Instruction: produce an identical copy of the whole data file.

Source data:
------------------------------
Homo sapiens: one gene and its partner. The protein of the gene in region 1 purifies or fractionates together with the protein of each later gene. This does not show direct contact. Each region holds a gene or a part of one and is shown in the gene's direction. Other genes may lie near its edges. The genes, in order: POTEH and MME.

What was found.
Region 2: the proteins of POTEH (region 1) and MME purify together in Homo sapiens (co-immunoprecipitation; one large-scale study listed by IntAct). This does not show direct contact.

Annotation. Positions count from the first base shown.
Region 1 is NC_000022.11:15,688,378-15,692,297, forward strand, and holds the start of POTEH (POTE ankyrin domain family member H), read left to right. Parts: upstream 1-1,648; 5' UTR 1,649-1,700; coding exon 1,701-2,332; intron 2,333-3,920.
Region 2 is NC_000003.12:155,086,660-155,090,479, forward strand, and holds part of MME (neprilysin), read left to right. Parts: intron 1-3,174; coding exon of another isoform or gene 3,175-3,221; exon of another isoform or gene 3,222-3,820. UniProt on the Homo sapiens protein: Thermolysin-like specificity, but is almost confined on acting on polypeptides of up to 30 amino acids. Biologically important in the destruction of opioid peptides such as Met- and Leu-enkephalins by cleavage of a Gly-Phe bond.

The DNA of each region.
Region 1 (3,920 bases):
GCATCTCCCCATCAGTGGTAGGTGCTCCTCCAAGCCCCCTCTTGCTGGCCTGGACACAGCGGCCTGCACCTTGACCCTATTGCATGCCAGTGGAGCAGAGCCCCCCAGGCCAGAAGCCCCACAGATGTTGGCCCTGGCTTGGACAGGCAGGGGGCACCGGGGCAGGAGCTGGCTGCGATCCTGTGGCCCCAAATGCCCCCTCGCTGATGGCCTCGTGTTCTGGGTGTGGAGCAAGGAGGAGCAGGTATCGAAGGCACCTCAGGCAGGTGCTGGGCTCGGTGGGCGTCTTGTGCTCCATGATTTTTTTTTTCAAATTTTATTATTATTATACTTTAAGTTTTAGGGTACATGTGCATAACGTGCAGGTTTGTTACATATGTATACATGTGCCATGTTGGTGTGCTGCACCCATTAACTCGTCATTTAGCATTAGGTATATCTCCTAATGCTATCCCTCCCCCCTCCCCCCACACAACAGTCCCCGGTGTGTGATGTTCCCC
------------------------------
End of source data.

Homo sapiens: one gene and its partner. The protein of the gene in region 1 purifies or fractionates together with the protein of each later gene. This does not show direct contact. Each region holds a gene or a part of one and is shown in the gene's direction. Other genes may lie near its edges. The genes, in order: POTEH and MME.

What was found.
Region 2: the proteins of POTEH (region 1) and MME purify together in Homo sapiens (co-immunoprecipitation; one large-scale study listed by IntAct). This does not show direct contact.

Annotation. Positions count from the first base shown.
Region 1 is NC_000022.11:15,688,378-15,692,297, forward strand, and holds the start of POTEH (POTE ankyrin domain family member H), read left to right. Parts: upstream 1-1,648; 5' UTR 1,649-1,700; coding exon 1,701-2,332; intron 2,333-3,920.
Region 2 is NC_000003.12:155,086,660-155,090,479, forward strand, and holds part of MME (neprilysin), read left to right. Parts: intron 1-3,174; coding exon of another isoform or gene 3,175-3,221; exon of another isoform or gene 3,222-3,820. UniProt on the Homo sapiens protein: Thermolysin-like specificity, but is almost confined on acting on polypeptides of up to 30 amino acids. Biologically important in the destruction of opioid peptides such as Met- and Leu-enkephalins by cleavage of a Gly-Phe bond.

The DNA of each region.
Region 1 (3,920 bases):
GCATCTCCCCATCAGTGGTAGGTGCTCCTCCAAGCCCCCTCTTGCTGGCCTGGACACAGCGGCCTGCACCTTGACCCTATTGCATGCCAGTGGAGCAGAGCCCCCCAGGCCAGAAGCCCCACAGATGTTGGCCCTGGCTTGGACAGGCAGGGGGCACCGGGGCAGGAGCTGGCTGCGATCCTGTGGCCCCAAATGCCCCCTCGCTGATGGCCTCGTGTTCTGGGTGTGGAGCAAGGAGGAGCAGGTATCGAAGGCACCTCAGGCAGGTGCTGGGCTCGGTGGGCGTCTTGTGCTCCATGATTTTTTTTTTCAAATTTTATTATTATTATACTTTAAGTTTTAGGGTACATGTGCATAACGTGCAGGTTTGTTACATATGTATACATGTGCCATGTTGGTGTGCTGCACCCATTAACTCGTCATTTAGCATTAGGTATATCTCCTAATGCTATCCCTCCCCCCTCCCCCCACACAACAGTCCCCGGTGTGTGATGTTCCCC